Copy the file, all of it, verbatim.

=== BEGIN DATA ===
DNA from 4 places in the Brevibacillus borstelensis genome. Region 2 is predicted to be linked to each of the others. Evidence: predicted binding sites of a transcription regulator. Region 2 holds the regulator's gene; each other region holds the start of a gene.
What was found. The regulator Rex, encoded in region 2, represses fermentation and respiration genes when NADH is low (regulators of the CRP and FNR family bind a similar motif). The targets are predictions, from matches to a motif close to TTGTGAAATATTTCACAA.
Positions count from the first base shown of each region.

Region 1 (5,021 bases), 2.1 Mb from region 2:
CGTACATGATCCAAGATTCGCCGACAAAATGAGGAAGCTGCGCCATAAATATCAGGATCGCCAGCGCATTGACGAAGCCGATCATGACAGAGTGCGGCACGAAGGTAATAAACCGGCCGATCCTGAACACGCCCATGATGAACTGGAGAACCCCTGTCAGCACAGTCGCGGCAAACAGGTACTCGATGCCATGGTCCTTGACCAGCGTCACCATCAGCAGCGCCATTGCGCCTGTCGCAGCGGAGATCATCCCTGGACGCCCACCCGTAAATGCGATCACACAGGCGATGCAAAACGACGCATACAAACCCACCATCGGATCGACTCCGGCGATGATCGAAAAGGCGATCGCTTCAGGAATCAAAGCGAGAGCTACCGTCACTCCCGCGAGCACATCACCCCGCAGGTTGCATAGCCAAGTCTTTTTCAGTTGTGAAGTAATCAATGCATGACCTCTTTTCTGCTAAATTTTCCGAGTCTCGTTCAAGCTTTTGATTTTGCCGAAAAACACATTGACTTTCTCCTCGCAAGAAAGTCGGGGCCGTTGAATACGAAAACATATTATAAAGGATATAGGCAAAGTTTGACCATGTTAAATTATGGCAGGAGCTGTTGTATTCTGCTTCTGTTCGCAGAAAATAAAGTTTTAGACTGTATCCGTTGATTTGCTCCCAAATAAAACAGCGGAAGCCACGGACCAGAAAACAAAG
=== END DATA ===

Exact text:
DNA from 4 places in the Brevibacillus borstelensis genome. Region 2 is predicted to be linked to each of the others. Evidence: predicted binding sites of a transcription regulator. Region 2 holds the regulator's gene; each other region holds the start of a gene.
What was found. The regulator Rex, encoded in region 2, represses fermentation and respiration genes when NADH is low (regulators of the CRP and FNR family bind a similar motif). The targets are predictions, from matches to a motif close to TTGTGAAATATTTCACAA.
Positions count from the first base shown of each region.

Region 1 (5,021 bases), 2.1 Mb from region 2:
CGTACATGATCCAAGATTCGCCGACAAAATGAGGAAGCTGCGCCATAAATATCAGGATCGCCAGCGCATTGACGAAGCCGATCATGACAGAGTGCGGCACGAAGGTAATAAACCGGCCGATCCTGAACACGCCCATGATGAACTGGAGAACCCCTGTCAGCACAGTCGCGGCAAACAGGTACTCGATGCCATGGTCCTTGACCAGCGTCACCATCAGCAGCGCCATTGCGCCTGTCGCAGCGGAGATCATCCCTGGACGCCCACCCGTAAATGCGATCACACAGGCGATGCAAAACGACGCATACAAACCCACCATCGGATCGACTCCGGCGATGATCGAAAAGGCGATCGCTTCAGGAATCAAAGCGAGAGCTACCGTCACTCCCGCGAGCACATCACCCCGCAGGTTGCATAGCCAAGTCTTTTTCAGTTGTGAAGTAATCAATGCATGACCTCTTTTCTGCTAAATTTTCCGAGTCTCGTTCAAGCTTTTGATTTTGCCGAAAAACACATTGACTTTCTCCTCGCAAGAAAGTCGGGGCCGTTGAATACGAAAACATATTATAAAGGATATAGGCAAAGTTTGACCATGTTAAATTATGGCAGGAGCTGTTGTATTCTGCTTCTGTTCGCAGAAAATAAAGTTTTAGACTGTATCCGTTGATTTGCTCCCAAATAAAACAGCGGAAGCCACGGACCAGAAAACAAAG